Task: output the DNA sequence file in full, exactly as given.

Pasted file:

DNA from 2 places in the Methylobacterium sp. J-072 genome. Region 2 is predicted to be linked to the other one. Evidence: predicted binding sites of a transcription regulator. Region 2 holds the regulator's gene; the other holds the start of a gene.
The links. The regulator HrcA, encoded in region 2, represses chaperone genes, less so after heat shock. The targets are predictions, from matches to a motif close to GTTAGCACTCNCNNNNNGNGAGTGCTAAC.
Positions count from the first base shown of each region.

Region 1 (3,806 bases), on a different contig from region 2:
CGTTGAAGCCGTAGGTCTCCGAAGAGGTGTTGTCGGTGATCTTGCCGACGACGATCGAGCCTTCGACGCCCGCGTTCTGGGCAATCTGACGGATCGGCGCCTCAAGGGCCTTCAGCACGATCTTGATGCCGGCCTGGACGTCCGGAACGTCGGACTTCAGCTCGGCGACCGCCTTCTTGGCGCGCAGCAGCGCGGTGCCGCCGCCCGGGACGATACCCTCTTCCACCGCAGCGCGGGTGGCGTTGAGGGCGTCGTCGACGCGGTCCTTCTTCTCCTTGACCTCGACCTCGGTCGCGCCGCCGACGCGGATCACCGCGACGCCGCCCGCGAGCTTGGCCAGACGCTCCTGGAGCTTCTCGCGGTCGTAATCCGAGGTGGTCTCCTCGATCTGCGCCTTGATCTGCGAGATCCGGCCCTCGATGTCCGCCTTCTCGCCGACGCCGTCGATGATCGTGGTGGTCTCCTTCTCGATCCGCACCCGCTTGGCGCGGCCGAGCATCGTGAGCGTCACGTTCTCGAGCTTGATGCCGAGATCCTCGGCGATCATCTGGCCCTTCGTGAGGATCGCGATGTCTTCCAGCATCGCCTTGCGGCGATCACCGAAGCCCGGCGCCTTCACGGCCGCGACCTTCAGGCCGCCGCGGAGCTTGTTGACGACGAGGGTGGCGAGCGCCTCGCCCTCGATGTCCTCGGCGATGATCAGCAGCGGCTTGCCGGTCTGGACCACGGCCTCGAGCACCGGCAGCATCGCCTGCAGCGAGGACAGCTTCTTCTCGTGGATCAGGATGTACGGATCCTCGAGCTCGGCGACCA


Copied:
DNA from 2 places in the Methylobacterium sp. J-072 genome. Region 2 is predicted to be linked to the other one. Evidence: predicted binding sites of a transcription regulator. Region 2 holds the regulator's gene; the other holds the start of a gene.
The links. The regulator HrcA, encoded in region 2, represses chaperone genes, less so after heat shock. The targets are predictions, from matches to a motif close to GTTAGCACTCNCNNNNNGNGAGTGCTAAC.
Positions count from the first base shown of each region.

Region 1 (3,806 bases), on a different contig from region 2:
CGTTGAAGCCGTAGGTCTCCGAAGAGGTGTTGTCGGTGATCTTGCCGACGACGATCGAGCCTTCGACGCCCGCGTTCTGGGCAATCTGACGGATCGGCGCCTCAAGGGCCTTCAGCACGATCTTGATGCCGGCCTGGACGTCCGGAACGTCGGACTTCAGCTCGGCGACCGCCTTCTTGGCGCGCAGCAGCGCGGTGCCGCCGCCCGGGACGATACCCTCTTCCACCGCAGCGCGGGTGGCGTTGAGGGCGTCGTCGACGCGGTCCTTCTTCTCCTTGACCTCGACCTCGGTCGCGCCGCCGACGCGGATCACCGCGACGCCGCCCGCGAGCTTGGCCAGACGCTCCTGGAGCTTCTCGCGGTCGTAATCCGAGGTGGTCTCCTCGATCTGCGCCTTGATCTGCGAGATCCGGCCCTCGATGTCCGCCTTCTCGCCGACGCCGTCGATGATCGTGGTGGTCTCCTTCTCGATCCGCACCCGCTTGGCGCGGCCGAGCATCGTGAGCGTCACGTTCTCGAGCTTGATGCCGAGATCCTCGGCGATCATCTGGCCCTTCGTGAGGATCGCGATGTCTTCCAGCATCGCCTTGCGGCGATCACCGAAGCCCGGCGCCTTCACGGCCGCGACCTTCAGGCCGCCGCGGAGCTTGTTGACGACGAGGGTGGCGAGCGCCTCGCCCTCGATGTCCTCGGCGATGATCAGCAGCGGCTTGCCGGTCTGGACCACGGCCTCGAGCACCGGCAGCATCGCCTGCAGCGAGGACAGCTTCTTCTCGTGGATCAGGATGTACGGATCCTCGAGCTCGGCGACCA